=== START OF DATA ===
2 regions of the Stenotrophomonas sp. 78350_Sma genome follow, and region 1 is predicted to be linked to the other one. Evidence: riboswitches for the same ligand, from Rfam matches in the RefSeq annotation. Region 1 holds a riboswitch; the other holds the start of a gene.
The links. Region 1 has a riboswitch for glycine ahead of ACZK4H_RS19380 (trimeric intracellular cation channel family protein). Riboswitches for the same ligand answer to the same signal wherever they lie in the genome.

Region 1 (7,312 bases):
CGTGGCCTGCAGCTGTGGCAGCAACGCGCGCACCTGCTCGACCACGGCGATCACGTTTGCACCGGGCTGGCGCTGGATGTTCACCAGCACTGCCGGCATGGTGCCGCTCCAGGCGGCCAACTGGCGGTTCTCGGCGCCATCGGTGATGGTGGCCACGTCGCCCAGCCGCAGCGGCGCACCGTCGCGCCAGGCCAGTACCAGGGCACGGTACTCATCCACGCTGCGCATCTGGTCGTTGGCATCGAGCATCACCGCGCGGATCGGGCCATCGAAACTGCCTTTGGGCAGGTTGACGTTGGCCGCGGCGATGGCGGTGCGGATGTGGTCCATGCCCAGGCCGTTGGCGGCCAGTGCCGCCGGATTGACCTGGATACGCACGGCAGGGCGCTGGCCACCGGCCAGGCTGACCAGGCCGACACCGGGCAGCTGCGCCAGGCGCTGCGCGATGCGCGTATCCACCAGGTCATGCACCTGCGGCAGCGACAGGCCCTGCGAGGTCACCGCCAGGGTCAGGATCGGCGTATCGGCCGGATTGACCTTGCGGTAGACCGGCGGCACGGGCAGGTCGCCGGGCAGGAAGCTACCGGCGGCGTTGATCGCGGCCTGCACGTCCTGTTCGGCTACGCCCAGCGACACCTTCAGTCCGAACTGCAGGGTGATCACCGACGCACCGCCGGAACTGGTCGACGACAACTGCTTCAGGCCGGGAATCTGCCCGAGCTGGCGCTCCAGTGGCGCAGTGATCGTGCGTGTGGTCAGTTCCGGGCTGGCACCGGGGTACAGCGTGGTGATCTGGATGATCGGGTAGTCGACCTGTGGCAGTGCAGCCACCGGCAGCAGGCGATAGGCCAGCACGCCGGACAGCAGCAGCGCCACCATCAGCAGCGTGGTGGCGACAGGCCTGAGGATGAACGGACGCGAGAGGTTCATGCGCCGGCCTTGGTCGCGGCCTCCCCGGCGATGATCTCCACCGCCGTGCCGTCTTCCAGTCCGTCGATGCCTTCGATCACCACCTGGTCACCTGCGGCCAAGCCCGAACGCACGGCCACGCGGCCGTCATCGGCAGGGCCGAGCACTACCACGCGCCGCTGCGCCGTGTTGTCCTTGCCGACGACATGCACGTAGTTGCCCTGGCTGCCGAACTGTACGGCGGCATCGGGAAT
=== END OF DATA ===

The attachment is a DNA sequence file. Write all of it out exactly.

2 regions of the Stenotrophomonas sp. 78350_Sma genome follow, and region 1 is predicted to be linked to the other one. Evidence: riboswitches for the same ligand, from Rfam matches in the RefSeq annotation. Region 1 holds a riboswitch; the other holds the start of a gene.
The links. Region 1 has a riboswitch for glycine ahead of ACZK4H_RS19380 (trimeric intracellular cation channel family protein). Riboswitches for the same ligand answer to the same signal wherever they lie in the genome.

Region 1 (7,312 bases):
CGTGGCCTGCAGCTGTGGCAGCAACGCGCGCACCTGCTCGACCACGGCGATCACGTTTGCACCGGGCTGGCGCTGGATGTTCACCAGCACTGCCGGCATGGTGCCGCTCCAGGCGGCCAACTGGCGGTTCTCGGCGCCATCGGTGATGGTGGCCACGTCGCCCAGCCGCAGCGGCGCACCGTCGCGCCAGGCCAGTACCAGGGCACGGTACTCATCCACGCTGCGCATCTGGTCGTTGGCATCGAGCATCACCGCGCGGATCGGGCCATCGAAACTGCCTTTGGGCAGGTTGACGTTGGCCGCGGCGATGGCGGTGCGGATGTGGTCCATGCCCAGGCCGTTGGCGGCCAGTGCCGCCGGATTGACCTGGATACGCACGGCAGGGCGCTGGCCACCGGCCAGGCTGACCAGGCCGACACCGGGCAGCTGCGCCAGGCGCTGCGCGATGCGCGTATCCACCAGGTCATGCACCTGCGGCAGCGACAGGCCCTGCGAGGTCACCGCCAGGGTCAGGATCGGCGTATCGGCCGGATTGACCTTGCGGTAGACCGGCGGCACGGGCAGGTCGCCGGGCAGGAAGCTACCGGCGGCGTTGATCGCGGCCTGCACGTCCTGTTCGGCTACGCCCAGCGACACCTTCAGTCCGAACTGCAGGGTGATCACCGACGCACCGCCGGAACTGGTCGACGACAACTGCTTCAGGCCGGGAATCTGCCCGAGCTGGCGCTCCAGTGGCGCAGTGATCGTGCGTGTGGTCAGTTCCGGGCTGGCACCGGGGTACAGCGTGGTGATCTGGATGATCGGGTAGTCGACCTGTGGCAGTGCAGCCACCGGCAGCAGGCGATAGGCCAGCACGCCGGACAGCAGCAGCGCCACCATCAGCAGCGTGGTGGCGACAGGCCTGAGGATGAACGGACGCGAGAGGTTCATGCGCCGGCCTTGGTCGCGGCCTCCCCGGCGATGATCTCCACCGCCGTGCCGTCTTCCAGTCCGTCGATGCCTTCGATCACCACCTGGTCACCTGCGGCCAAGCCCGAACGCACGGCCACGCGGCCGTCATCGGCAGGGCCGAGCACTACCACGCGCCGCTGCGCCGTGTTGTCCTTGCCGACGACATGCACGTAGTTGCCCTGGCTGCCGAACTGTACGGCGGCATCGGGAAT